Al-Ahram Weekly   Al-Ahram Weekly
16 - 22 September 1999
Issue No. 447
Published in Cairo by AL-AHRAM established in 1875 Issues navigation Current Issue Previous Issue Back Issues

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MENA terms

EGYPT is willing to host the Middle East and North Africa Economic Cooperation Conference (MENA) in the first quarter of the year 2000 provided the peace process makes progress on all tracks, said Foreign Minister Amr Moussa.

Speaking on Tuesday before the annual Euromoney Conference, Moussa said that integrating Israel in the region must be tied to substantive progress in the peace process which is "about to be open for business".

But for peacemaking to make real progress, Moussa explained, fair and permanent political agreements have to be reached between Israel and all its Arab neighbours and there has to be "a balanced security for all countries in the region based on accepted international standards of disarmament."

These are the terms, argued Moussa, under which the MENA region "can be transformed into an area of peace, stability and prosperity and allow [the region, particularly the Palestinian people] to reap the benefits which, for so long, it has been denied".

However, speaking to reporters on Wednesday, after Israeli Prime Minister Ehud Barak reiterated, for the second time in less than 24 hours, his uncompromising commitment to his 'red lines', Moussa alluded to Egypt's unwavering vigilance. "The question marks [on Israel's full commitment to a fair peace] will always be there until things are cleared on the negotiation table -- not in statement making," he said.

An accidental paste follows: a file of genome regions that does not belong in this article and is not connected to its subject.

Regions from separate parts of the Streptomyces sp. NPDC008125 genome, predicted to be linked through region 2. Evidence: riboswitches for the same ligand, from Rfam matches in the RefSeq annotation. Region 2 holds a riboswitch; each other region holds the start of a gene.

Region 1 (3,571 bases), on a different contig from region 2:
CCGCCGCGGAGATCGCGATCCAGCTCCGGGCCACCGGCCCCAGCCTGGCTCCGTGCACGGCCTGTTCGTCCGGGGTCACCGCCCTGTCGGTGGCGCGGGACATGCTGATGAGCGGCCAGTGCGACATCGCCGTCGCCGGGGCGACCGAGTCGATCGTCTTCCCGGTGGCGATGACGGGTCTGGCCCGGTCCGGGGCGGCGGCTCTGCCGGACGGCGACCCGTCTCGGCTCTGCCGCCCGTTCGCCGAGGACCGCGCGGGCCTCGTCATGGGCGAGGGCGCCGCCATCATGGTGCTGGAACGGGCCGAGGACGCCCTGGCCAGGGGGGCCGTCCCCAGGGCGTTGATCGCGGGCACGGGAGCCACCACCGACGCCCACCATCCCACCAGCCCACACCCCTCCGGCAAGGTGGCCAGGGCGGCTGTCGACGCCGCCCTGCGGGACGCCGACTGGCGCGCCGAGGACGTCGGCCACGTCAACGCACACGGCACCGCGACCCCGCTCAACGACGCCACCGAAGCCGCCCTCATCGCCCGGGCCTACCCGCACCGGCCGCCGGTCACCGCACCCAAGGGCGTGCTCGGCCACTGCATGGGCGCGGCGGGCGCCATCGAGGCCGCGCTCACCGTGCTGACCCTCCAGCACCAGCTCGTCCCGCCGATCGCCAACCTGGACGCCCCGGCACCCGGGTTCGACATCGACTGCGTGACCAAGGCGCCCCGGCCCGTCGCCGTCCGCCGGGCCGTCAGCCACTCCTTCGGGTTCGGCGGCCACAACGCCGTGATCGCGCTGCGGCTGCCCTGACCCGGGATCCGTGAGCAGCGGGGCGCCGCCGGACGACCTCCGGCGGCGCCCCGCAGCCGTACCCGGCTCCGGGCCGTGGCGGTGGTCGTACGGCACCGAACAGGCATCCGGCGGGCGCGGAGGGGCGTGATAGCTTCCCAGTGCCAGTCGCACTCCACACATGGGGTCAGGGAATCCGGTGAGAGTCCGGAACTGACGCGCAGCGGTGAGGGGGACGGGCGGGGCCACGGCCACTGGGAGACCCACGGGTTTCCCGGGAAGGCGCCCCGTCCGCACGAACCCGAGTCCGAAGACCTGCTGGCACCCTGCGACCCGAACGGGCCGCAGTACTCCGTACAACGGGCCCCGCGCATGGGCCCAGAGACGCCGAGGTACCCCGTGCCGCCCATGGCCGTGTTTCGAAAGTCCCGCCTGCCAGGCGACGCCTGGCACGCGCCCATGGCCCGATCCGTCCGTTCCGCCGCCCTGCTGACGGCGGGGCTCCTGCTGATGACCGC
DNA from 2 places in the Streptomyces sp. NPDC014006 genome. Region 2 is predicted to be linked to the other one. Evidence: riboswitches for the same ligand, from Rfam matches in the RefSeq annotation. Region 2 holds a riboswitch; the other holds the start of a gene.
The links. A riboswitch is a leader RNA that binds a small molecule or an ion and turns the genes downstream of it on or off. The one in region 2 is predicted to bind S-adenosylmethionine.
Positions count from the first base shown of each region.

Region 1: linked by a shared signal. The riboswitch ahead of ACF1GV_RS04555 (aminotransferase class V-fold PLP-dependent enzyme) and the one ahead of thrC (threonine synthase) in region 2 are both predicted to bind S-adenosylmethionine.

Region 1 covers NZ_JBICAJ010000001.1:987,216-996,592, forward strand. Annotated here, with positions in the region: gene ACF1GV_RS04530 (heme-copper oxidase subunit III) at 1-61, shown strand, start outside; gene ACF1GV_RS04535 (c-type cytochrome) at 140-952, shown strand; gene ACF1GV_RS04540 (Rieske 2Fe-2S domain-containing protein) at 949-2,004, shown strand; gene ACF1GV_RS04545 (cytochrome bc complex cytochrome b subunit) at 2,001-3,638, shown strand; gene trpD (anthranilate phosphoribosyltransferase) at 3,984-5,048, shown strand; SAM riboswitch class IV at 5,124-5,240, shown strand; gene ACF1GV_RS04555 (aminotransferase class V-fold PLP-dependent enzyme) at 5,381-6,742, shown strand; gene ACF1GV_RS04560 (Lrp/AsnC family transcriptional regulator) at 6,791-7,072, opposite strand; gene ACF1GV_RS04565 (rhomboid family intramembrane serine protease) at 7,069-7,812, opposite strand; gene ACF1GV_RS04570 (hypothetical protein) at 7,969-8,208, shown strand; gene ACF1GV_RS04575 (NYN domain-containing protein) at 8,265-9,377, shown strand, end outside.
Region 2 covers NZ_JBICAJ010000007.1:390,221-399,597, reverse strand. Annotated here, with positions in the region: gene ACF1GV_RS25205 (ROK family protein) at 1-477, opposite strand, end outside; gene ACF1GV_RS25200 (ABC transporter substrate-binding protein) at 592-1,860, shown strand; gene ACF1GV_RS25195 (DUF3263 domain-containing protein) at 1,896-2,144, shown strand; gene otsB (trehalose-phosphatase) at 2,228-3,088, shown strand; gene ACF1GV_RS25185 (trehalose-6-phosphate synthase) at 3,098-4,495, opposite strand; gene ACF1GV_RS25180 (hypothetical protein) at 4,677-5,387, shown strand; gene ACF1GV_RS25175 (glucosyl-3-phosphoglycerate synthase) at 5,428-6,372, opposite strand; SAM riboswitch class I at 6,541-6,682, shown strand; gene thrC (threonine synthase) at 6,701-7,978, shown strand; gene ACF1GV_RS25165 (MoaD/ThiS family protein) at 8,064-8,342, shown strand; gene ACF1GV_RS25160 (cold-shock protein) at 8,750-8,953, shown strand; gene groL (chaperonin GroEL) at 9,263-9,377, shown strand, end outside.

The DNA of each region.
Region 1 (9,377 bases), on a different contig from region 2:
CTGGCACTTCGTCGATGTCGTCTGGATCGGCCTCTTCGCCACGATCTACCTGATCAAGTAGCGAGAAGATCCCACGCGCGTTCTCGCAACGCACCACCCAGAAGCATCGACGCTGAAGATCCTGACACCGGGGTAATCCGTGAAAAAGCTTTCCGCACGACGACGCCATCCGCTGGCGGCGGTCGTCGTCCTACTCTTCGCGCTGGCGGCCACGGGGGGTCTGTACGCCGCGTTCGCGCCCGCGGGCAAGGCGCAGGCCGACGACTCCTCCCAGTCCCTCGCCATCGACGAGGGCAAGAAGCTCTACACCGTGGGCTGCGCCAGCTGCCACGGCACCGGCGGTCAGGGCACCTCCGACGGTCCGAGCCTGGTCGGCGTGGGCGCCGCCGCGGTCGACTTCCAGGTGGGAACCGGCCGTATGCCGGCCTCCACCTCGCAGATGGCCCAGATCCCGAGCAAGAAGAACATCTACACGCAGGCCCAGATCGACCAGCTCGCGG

Addressing the large gathering that participated in the Euromoney Conference in Cairo, Moussa affirmed that economic relations with Israel could not substitute for strong inter-Arab economic relations: "A permanent aim of Egyptian diplomacy is to avoid attempts to polarise or divide the Arab world [since this] would directly impinge on Egypt's national security," said the foreign minister.

While conceding that problems face Arab economies, Moussa argued that many of these economies are now "on the right track".

But without integrating their economies during a period of globalisation Arab countries are bound to lag far behind, "vulnerable and insignificant".

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